By Matt Fitzgerald, Experience Life
Shortly after Jon Boyle, 23, competed in his first triathlon in 2005, he developed pain in his lower back and right shoulder. It bothered him most when he ran, but also while riding his bike and sitting at his desk, where he worked 10 to 12 hours a day as an Internet consultant. Guessing that postural imbalances were to blame, Boyle, who now lives in Boca Raton, Fla., sought help from Eric Cressey, CSCS, owner of Cressey Performance Training Center in Hudson, Mass.
“Right away I saw that Jon lacked mobility in his thoracic [middle] spine and stability in his lumbar [lower] spine,” says Cressey, who specializes in balancing athletes’ bodies. He designed a strength-training program to correct these problems. “The pain went away completely within two months, and I’ve been pain-free for two and a half years now,” says Boyle.
While most people will seldom feel pain directly along their thoracic spine, Cressey and other experts understand that its relative immobility can cause pain both above and below it in the back’s kinetic chain.
Considering how dramatically an inflexible thoracic spine can affect your body, it’s surprising how few people even know where it is. Located in the mid-back, the thoracic spine consists of the 12 vertebrae sandwiched between the five vertebrae of the lumbar spine and the seven vertebrae of the cervical (upper) spine. “The curvature of the spine naturally forms three main segments,” explains Cressey.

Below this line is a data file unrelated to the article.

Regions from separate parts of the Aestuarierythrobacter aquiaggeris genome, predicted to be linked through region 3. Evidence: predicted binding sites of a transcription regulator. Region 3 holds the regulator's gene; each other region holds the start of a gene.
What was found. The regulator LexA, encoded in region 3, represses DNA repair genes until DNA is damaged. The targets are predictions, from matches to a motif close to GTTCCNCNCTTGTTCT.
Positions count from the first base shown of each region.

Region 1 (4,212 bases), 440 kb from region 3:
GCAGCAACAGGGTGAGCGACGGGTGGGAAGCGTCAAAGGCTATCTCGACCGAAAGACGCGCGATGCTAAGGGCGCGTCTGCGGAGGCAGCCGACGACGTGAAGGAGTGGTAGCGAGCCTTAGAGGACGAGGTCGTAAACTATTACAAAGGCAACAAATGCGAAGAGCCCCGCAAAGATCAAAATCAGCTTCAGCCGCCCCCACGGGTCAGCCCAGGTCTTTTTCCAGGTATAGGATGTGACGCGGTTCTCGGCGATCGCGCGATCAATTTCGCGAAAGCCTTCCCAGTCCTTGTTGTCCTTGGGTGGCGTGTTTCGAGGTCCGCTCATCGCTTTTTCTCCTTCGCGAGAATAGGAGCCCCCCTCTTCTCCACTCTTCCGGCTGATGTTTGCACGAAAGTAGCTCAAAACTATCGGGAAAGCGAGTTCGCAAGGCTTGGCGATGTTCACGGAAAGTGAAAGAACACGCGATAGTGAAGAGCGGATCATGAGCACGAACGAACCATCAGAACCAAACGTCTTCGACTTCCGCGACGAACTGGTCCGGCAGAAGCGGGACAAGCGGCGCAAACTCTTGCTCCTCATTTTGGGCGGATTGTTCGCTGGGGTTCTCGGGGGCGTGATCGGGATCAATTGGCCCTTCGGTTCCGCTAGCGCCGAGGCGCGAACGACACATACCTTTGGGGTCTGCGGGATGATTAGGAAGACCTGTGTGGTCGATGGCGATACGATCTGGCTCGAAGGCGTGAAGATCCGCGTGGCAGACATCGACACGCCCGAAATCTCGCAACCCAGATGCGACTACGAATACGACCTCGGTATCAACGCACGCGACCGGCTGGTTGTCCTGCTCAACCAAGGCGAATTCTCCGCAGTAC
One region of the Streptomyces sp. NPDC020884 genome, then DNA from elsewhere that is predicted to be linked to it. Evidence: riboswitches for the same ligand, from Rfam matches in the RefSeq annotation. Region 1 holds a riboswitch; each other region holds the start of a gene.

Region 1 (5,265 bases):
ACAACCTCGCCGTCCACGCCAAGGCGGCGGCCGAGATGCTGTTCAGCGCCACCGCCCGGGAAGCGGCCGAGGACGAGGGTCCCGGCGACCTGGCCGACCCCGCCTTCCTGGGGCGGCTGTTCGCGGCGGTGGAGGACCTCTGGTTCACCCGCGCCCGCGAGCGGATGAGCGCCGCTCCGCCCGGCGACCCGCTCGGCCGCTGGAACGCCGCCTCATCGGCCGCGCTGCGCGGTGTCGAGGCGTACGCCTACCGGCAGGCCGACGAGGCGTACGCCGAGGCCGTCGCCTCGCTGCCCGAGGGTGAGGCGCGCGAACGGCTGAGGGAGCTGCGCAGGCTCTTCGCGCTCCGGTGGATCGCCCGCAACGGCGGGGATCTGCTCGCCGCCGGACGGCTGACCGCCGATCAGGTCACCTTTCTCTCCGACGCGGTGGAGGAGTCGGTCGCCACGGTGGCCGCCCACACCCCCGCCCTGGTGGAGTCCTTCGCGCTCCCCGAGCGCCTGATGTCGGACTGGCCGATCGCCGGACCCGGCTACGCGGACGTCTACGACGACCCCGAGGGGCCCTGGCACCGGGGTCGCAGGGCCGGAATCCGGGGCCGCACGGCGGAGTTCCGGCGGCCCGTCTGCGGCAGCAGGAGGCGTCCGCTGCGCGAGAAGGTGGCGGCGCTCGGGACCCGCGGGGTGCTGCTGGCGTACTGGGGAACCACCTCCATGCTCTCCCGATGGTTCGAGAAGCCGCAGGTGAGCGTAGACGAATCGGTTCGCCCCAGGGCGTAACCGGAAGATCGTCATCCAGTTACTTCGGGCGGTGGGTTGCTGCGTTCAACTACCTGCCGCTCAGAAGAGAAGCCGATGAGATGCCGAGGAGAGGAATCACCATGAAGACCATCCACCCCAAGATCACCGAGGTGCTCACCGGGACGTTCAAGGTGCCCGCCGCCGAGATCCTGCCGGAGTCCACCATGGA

These segments each have a primary function. “The lumbar spine and cervical spine are designed to provide stability, while the thoracic spine is designed to provide mobility,” says Michael Boyle, CSCS (no relation to Jon), a Massachusetts-based strength-and-conditioning coach and editor of www.strengthcoach.com. Specifically, the thoracic spine allows you to bend your trunk forward and backward (flexion and extension) and side to side, and to twist your trunk each way (rotation).
For many of us, the thoracic spine does not extend and rotate as well as it should. “Sitting is the main culprit,” says coach Boyle. “When you’re seated, your thoracic spine is locked in a flexed position. Over time, people who spend most of the day sitting lose some of their range of motion.”
Next: 3 Exercises to Correct Back Pain
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